ASUS advertises its PG278Q as the first 1440p monitor to feature G-Sync technology. Acer advertises its XB280HK gaming monitor — an example of which was in the nVidia booth — as the world?s first 4k display featuring nVidia G-Sync technology. Del Rizzo told me that G-Sync is currently available, or will soon be available, in gaming monitors from four or five different brands.

Del Rizzo said nVidia  has been developing G-Sync for several years, and that this is serious technology developed to allow gamers to have more fun. But that should come as no surprise. Gaming is a very serious business.

The 800-pound gorilla just bellowed…

On Tuesday, September 23, Vizio officially launched its new P-Series of 4K (Ultra HD) televisions at an art gallery in Chelsea, NY.

These televisions weren’t a secret to anyone who attended CES w-a-y back in January. Vizio caused a bit of a stir by announcing five “smart” LCD TVs with direct LED backlighting that would retail at prices considerably lower than Sony, Samsung, LG, Sharp, and pretty much anyone else except the Chinese brands (TCL, Hisense, etc.)

But whereas those selfsame Chinese TV brands don’t get much respect from the general public and big box retailers, Vizio is different. They’ve been around for over a decade, and they have a track record of market disruption. Vizio has done so well selling TVs in the U.S. that they sponsored the Rose Bowl this year and also had a crew go out and shoot original 4K footage on a Red camera to be used for demos. Vizio is also going to license Dolby’s high-dynamic range process for upscale monitors and TVs.

Vizio's event was staged in a gallery and featured "moving art" by Louie Schwartzberg.

Vizio’s event was staged in a gallery and featured “moving art” by Louie Schwartzberg.

 

The New York City event was minimalist, consisting of demos of each model hanging on the wall like artwork and showing 4K clips. In three back rooms, Vizio demonstrated (a) its superior motion blur-correcting technology compared to a Samsung 4K TV, (b) its lower black levels compared to the same Samsung TV (and lack of color tint artifacts by using full array, direct backlight illumination), and higher contrast ratio and improved shadow detail.

I’ve been to enough side-by-side demos that I’ve learned not to believe anything I can’t verify on my own, but the Vizio sets did look impressive. What was even more impressive, however, were the prices: The 50-inch P502ui-B1 retails for $999, while the 55-inch P552ui-B2 will sell for $1,399. That’s $600 less than the current price for a comparable 55-inch LG Ultra HD TV.

Vizio also has a 60-inch model (P602ui-B3) for $1,699 and a 65-inch version (P652ui-B2) for $2,199. The line is rounded out with a 70-inch Ultra HD set, the P702ui-B3 for $2,499. That last price is $500 lower that what I heard at CES, so there’s already been some market-tweaking.

All of the P-series Ultra HD TVs use full array LED backlighting.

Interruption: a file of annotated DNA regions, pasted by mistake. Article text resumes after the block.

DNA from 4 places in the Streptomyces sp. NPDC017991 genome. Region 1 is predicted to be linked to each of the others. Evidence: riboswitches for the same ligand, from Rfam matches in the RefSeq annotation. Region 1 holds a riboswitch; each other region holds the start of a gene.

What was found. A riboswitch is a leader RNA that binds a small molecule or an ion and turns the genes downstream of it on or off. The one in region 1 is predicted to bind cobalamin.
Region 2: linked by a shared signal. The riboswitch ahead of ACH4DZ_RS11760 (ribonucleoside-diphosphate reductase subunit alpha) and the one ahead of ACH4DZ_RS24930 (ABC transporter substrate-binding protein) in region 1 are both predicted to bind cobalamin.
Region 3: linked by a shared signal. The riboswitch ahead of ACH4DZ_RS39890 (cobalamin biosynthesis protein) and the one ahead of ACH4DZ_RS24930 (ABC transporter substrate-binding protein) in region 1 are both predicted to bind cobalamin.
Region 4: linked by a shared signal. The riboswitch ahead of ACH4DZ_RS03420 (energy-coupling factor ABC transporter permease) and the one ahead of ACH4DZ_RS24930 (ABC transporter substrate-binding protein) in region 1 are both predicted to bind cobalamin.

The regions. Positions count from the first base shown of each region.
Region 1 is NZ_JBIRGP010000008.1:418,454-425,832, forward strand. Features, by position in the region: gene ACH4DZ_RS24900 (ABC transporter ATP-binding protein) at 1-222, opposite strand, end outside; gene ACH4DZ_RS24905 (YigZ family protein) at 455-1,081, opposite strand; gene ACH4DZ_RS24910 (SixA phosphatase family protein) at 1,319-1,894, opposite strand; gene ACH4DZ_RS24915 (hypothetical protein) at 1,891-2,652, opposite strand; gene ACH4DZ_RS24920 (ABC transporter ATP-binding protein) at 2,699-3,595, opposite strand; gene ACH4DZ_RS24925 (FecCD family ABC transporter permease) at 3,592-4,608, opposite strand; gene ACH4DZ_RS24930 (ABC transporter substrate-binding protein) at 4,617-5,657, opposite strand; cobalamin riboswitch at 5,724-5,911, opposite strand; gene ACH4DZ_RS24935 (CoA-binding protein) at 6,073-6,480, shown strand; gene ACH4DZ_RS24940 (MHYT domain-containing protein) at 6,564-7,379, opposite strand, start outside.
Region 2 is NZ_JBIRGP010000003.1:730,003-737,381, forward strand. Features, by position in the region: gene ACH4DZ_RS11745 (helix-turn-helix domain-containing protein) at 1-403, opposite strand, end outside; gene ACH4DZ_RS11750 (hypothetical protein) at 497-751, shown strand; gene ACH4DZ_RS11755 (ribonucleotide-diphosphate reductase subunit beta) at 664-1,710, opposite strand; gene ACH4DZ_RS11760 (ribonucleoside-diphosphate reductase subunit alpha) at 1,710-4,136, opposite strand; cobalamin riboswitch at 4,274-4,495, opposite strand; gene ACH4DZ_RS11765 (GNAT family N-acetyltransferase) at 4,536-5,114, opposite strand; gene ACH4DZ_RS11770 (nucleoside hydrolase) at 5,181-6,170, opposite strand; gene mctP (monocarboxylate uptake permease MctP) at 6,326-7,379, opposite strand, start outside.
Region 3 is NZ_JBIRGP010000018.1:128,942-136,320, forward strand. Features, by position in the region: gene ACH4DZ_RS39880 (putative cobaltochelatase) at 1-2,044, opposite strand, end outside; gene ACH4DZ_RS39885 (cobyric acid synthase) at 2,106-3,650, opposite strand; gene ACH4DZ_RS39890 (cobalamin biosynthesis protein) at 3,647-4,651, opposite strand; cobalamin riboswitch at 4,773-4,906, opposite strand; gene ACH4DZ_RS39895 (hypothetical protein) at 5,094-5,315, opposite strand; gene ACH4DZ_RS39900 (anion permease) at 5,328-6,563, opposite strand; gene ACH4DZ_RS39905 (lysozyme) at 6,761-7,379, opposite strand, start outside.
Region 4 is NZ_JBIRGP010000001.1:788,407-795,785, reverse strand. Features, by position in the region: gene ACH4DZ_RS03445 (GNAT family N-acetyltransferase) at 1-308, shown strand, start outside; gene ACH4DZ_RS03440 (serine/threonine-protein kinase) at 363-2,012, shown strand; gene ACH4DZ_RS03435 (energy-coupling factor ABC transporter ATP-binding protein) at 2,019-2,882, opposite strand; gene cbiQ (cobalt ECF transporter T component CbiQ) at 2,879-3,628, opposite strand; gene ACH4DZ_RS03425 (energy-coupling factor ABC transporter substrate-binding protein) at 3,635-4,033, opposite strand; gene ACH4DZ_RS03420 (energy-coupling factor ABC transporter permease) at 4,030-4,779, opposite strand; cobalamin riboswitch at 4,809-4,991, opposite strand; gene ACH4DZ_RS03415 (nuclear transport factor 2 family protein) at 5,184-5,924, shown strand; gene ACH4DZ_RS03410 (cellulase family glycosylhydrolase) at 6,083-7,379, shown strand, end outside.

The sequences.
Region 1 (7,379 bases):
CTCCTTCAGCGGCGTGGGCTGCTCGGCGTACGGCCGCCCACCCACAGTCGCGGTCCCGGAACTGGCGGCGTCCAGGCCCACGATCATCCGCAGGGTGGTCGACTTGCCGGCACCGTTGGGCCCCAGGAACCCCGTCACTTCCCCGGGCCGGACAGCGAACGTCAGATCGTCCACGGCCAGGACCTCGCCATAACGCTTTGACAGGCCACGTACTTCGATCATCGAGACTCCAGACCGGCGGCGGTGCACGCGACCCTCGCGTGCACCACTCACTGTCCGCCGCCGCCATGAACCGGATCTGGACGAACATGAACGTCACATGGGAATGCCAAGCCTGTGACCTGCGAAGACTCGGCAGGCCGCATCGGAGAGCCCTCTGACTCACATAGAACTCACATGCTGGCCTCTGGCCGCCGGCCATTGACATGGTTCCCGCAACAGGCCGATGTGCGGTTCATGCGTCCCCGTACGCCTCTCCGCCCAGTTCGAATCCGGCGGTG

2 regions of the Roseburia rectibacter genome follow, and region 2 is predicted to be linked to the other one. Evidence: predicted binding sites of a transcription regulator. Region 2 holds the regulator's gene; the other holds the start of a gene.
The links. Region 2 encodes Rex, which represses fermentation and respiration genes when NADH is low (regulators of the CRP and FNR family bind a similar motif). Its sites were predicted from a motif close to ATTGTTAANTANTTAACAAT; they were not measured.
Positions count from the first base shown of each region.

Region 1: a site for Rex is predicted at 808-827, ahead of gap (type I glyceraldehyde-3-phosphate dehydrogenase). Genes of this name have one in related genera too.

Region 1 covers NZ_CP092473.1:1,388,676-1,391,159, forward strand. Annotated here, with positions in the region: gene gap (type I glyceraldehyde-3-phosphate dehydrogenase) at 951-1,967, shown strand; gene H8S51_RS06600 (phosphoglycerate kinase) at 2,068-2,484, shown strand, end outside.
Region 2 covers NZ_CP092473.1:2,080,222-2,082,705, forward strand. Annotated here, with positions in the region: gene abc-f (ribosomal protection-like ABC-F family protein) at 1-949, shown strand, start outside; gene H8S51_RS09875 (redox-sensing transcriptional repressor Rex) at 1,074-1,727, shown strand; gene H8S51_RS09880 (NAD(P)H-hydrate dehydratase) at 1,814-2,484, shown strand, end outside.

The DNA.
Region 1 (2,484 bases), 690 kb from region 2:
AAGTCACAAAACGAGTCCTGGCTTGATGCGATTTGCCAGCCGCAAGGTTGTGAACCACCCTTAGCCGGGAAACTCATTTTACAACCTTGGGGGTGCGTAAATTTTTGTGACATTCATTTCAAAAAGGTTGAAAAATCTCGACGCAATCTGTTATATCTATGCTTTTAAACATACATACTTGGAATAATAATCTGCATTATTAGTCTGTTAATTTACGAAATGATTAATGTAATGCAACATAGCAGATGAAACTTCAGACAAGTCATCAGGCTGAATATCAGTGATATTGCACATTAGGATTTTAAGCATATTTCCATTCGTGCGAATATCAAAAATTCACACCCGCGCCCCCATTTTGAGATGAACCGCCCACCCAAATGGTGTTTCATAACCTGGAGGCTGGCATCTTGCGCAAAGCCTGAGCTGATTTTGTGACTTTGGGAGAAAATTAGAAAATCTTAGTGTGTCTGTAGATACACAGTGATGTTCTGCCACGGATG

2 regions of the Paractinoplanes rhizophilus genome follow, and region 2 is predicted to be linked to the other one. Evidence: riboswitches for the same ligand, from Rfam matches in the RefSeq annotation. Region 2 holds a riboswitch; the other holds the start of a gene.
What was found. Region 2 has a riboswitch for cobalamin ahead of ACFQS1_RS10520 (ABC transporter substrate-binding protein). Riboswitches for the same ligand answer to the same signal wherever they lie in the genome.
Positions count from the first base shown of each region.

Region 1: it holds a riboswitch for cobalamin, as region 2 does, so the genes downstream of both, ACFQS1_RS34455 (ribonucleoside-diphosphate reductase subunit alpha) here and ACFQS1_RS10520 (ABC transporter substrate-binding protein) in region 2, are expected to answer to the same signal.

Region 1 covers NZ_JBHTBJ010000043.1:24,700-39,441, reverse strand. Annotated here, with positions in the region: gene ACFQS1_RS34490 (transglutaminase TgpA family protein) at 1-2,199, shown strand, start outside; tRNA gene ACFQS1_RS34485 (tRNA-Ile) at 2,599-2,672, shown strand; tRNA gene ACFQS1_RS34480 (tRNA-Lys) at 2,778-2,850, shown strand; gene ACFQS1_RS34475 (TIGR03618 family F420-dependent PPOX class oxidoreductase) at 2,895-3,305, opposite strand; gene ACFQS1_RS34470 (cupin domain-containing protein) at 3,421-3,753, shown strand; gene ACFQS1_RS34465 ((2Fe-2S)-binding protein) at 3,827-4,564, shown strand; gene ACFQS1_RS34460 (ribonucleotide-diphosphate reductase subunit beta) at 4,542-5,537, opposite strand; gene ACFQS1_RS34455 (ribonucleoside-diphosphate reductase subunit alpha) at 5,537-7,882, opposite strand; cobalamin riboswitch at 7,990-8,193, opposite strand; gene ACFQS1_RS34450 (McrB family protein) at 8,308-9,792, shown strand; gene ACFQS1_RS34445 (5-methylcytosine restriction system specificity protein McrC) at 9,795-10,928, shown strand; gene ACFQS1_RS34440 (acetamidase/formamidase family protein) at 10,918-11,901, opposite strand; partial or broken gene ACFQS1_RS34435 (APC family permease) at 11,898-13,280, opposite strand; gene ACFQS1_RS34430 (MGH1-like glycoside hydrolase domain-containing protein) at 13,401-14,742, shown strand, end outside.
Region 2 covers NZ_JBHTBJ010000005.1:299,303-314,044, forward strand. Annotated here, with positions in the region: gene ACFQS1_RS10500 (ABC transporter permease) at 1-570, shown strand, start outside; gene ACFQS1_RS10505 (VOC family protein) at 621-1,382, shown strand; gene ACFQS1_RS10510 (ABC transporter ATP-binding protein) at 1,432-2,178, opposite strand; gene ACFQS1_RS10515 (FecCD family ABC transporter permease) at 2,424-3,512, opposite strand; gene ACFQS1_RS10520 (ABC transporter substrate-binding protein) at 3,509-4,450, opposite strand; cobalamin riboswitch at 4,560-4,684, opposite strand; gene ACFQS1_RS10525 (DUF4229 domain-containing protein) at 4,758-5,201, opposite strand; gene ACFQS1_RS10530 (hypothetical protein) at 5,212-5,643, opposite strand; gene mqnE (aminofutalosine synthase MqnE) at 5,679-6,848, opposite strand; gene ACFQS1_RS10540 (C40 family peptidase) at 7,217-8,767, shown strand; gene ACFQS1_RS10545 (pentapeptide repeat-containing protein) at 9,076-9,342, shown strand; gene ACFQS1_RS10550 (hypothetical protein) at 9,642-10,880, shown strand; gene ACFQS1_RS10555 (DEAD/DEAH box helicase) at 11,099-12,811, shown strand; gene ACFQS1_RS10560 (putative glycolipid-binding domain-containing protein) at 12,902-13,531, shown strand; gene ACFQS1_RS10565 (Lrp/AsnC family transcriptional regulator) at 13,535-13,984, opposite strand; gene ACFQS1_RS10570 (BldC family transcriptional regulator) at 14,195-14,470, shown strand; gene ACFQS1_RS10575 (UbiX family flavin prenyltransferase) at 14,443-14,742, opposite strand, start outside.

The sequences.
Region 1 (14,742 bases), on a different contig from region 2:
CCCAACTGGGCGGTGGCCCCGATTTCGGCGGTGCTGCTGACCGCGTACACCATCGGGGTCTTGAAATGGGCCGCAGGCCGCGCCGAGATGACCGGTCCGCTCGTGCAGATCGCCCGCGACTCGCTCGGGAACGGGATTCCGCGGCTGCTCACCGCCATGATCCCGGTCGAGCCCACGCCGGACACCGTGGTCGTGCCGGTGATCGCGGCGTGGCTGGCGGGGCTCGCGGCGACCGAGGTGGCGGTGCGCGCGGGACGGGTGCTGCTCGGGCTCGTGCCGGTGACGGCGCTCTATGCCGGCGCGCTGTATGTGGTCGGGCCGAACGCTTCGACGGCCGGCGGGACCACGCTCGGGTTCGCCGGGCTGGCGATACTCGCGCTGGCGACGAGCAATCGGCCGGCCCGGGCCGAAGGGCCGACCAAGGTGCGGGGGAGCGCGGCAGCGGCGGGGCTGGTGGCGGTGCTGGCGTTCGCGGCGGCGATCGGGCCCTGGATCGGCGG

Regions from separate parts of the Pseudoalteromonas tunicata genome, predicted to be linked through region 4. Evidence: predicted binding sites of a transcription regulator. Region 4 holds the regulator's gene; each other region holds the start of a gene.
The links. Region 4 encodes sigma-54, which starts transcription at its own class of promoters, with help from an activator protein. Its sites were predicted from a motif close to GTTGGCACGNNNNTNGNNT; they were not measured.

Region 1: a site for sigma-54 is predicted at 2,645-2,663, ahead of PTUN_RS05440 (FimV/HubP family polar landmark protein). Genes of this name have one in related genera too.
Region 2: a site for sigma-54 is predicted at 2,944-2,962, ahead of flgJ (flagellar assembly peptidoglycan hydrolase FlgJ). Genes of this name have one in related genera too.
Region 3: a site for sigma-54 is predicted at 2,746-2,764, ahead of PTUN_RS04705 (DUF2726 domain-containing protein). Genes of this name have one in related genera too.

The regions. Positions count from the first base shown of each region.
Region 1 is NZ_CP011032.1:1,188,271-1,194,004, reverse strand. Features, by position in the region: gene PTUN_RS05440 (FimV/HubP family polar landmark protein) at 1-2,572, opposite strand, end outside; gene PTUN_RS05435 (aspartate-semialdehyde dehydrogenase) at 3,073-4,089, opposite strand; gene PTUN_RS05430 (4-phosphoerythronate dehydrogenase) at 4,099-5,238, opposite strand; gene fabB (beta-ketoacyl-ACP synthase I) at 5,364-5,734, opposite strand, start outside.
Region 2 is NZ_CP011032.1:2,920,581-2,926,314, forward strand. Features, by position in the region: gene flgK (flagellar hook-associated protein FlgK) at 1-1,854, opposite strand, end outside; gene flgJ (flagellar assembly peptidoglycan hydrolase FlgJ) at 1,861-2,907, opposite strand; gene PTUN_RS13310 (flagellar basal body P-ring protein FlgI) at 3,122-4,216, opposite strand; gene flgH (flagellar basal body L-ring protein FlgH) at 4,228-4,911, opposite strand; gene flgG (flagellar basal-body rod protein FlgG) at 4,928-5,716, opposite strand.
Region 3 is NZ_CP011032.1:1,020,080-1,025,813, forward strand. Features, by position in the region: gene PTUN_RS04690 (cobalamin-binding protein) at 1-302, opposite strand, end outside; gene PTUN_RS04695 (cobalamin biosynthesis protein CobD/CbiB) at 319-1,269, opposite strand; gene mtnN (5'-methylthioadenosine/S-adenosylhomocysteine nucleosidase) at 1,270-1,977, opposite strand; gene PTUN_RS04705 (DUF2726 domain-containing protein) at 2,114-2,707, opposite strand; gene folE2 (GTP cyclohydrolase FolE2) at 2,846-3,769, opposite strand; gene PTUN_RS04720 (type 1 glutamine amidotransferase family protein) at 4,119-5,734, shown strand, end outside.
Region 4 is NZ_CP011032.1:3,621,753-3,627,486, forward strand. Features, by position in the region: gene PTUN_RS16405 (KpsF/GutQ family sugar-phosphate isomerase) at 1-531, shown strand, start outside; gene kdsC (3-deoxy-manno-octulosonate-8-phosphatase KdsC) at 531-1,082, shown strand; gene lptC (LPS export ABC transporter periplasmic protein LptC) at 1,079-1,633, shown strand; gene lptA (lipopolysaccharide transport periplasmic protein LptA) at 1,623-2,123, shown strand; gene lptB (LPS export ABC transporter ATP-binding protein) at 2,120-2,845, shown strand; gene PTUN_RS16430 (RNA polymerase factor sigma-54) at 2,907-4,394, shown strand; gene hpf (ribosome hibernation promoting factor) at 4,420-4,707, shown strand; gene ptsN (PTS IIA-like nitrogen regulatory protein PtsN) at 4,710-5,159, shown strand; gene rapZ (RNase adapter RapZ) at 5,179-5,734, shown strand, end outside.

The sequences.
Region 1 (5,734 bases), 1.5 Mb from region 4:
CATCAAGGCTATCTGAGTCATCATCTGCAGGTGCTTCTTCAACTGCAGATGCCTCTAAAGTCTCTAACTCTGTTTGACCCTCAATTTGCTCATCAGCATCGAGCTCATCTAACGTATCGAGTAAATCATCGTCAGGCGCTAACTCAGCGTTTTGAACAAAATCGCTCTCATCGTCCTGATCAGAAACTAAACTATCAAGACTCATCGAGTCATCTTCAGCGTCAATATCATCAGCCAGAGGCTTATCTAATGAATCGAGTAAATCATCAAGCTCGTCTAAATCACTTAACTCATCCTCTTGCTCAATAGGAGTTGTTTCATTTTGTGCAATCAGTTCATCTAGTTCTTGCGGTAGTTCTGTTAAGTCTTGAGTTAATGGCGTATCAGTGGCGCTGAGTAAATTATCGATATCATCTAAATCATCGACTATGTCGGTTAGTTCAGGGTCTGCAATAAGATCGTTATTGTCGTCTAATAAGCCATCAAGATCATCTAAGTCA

All of the P-series Ultra HD TVs use full array LED backlighting.

 

At least one Vizio model P552ui-B2) uses IPS LCD glass, while the rest employ MDA LCD. Vizio claims this provides better black levels than Samsung's PVA LCD panels.

At least one Vizio model P552ui-B2) uses IPS LCD glass, while the rest employ MDA LCD. Vizio claims this provides better black levels than Samsung’s PVA LCD panels.

 

Readers with reasonably long memories will recall that Sony’s and Samsung’s inaugural Ultra HD sets were priced close to $3,400 for 55-inch models and $4,400 for 65-inch versions. (Sony’s sets also use quantum dot backlights, something Vizio is not pursuing at the moment.)

But if you pull out the latest Sunday paper inserts from Best Buy and HHGregg, you will see that Samsung and LG have both slashed their prices considerably, perhaps in anticipation of Vizio (who, ironically, is now a featured brand at Best Buy!).

The Vizio sets are already designed to support 4K streaming from Netflix and Amazon Instant Video, and customers of the latter service will be able to buy or rent 4K content from UltraFlix for streaming. As for inputs, all five TVs come with four HDMI 1.4 connections and one (just one) HDMI 2.0 port. That last one is a puzzler, since the HDMI 2.0 standard has been out for a year already.

I was told by Vizio that these new sets support HEVC H.265-coded material, but I’m not sure if they are decoding in hardware or their own software. The lone HDMI 2.0 port is also fully compliant with HDCP 2.2, a controversial amendment to the HDCP standard that will cause some serious backwards-compatibility problems with older TVs, 4K models included.

So – here we go with the Ultra HD price wars. Samsung, Sony, and LG are nearing the end of an intensive 4K education campaign at their stores (which, I must say, the majority of salespeople I encountered did a very good job with), timed perfectly with the fall college and NFL football season.

Now, here comes Vizio to steal their thunder and benefit from this campaign without having contributed a dime to it. Research by Nielsen and other companies has consistently shown that Americans just want “big, cheap TVs.” I’m not sure if that applies also to 4K, but if so, Vizio is ready and willing to deliver. It will be very interested to see how the “Big 3” TV brands respond to this challenge and what price cuts will result over the next couple of months. Stay tuned…

 

There’s fast…and then there’s FAST.

There’s Fast…and then There’s FAST.

A little over a year ago, Silicon Image announced the latest version of HDMI – 2.0. Among the other enhancements to this interface was an increase in the clock rate to 600 MHz, allowing data rates as high as 18 gigabits per second (GB/s).